Kala-azar claims three lives, two hospitalised - Daily Nation

Three killed by kala-azar as two hospitalised in Marsabit

Thursday June 14 2018

Kala-azar

Residents of Basil in Wajir County await screening for kala-azar at Basil health centre after an outbreak in the past. The disease has killed three people in the neighbouring Marsabit County. PHOTO | FILE | NATION MEDIA GROUP 

By IRENE MWENDWA
More by this Author

Three people have died of kala-azar in Marsabit County while two others are hospitalised at Marsabit Referral Hospital.

The county has been battling kala-azar since last year where more than five people lost their lives and more than 60 others were treated.

Speaking to the Nation on Thursday, county director of public health Adano Kochi said that in the past one week, three people have succumbed to the disease while two are still recuperating.

“One succumbed at Kenyatta National Hospital where he had been referred since he lacked platelets and hence his body could not control blood loss,” said Mr Adano.

TRADITIONAL HEALING

Mr Adano said that majority of the locals do not make use of health facilities and only get to the hospital when the disease has advanced.

He said that since fever is one of the symptoms, locals tend to first rely on traditional healing methods before deciding to go to hospital.

“Some come in for treatment late while others do not make it to the hospitals. Kala-azar is a disease we can control and avoid deaths but our people are still ignorant,” said Mr Adano.

The disease spreads quickly as a result of poverty in the areas along the Marsabit-Wajir boundary in both Laisamis and North Horr sub-counties.

Some of the affected areas include Shur, Gudhas, Hawaye, Loglogo and Baalar.

DOMESTIC ANIMALS

Kala-azar is transmitted by sand flies that bite and suck human blood.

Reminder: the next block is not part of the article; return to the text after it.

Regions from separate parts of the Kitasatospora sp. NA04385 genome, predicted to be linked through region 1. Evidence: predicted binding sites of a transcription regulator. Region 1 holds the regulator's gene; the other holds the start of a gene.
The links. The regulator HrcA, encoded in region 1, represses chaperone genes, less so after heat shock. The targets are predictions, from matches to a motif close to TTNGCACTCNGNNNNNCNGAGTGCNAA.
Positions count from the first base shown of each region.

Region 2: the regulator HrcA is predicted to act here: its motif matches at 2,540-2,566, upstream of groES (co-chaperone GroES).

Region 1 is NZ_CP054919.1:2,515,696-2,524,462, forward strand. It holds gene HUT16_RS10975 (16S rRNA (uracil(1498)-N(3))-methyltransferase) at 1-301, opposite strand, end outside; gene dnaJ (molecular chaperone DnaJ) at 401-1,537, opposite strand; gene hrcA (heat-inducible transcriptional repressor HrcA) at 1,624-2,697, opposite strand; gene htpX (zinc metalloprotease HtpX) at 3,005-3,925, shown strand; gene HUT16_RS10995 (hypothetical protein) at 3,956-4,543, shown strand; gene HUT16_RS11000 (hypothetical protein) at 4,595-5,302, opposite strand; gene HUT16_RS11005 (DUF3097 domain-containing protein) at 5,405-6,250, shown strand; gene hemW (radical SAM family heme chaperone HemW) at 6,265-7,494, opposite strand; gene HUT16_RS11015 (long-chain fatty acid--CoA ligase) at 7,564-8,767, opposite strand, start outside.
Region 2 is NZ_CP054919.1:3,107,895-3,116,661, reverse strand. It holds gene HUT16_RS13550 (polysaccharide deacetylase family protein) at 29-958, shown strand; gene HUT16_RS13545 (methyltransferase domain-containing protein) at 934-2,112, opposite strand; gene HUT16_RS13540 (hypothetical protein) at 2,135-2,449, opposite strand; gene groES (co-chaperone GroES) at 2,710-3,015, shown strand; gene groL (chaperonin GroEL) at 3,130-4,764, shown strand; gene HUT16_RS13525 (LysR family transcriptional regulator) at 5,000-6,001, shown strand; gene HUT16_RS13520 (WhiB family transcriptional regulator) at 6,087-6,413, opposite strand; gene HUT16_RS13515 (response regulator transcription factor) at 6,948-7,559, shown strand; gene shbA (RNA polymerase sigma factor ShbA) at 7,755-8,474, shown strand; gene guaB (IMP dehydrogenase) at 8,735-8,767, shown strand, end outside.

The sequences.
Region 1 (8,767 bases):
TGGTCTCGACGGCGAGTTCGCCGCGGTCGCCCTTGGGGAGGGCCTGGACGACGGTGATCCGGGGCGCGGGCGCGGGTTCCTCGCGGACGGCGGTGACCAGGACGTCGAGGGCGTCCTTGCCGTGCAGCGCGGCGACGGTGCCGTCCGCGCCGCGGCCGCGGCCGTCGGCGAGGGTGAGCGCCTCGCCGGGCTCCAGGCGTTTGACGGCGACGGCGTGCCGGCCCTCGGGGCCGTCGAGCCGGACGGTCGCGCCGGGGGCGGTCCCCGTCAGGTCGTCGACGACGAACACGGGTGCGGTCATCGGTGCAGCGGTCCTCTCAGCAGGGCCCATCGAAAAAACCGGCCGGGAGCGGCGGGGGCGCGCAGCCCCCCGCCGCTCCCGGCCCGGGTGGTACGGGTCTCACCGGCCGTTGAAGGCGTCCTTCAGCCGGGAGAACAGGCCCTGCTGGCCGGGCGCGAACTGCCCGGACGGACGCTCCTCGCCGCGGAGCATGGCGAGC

The insects survive in tropical and temperate regions and Marsabit-Wajir border is a perfect environment for their growth and multiplication.

According to Mr Adano, the communities living in affected regions wear less clothes, sleep in open places and lack nets.

Mr Adano said living in poverty, without adequate sanitation and in close contact with infectious vectors and domestic animals creates increases chances of contracting the disease.

SWELLING SPLEEN

“In these communities due to poverty, even children are left to roam around naked hence making it easier for the flies when they attack. We have raised awareness and asked our people to sleep under nets since their houses are exposed,” added Mr Adano.

Kala-azar symptoms include irregular bouts of fever, substantial weight loss, swelling of spleen and liver, and anaemia and it is easy to mistake it for malaria.

Data from the Ministry of Health indicate that approximately 2,500 people are infected with the disease every year.

The disease is grouped under neglected tropical diseases, a group of communicable diseases that prevail in tropical and subtropical conditions in 149 countries.

According to the World Health Organisation, these diseases affect more than one billion people and cost developing economies billions of dollars every year.

Advertisement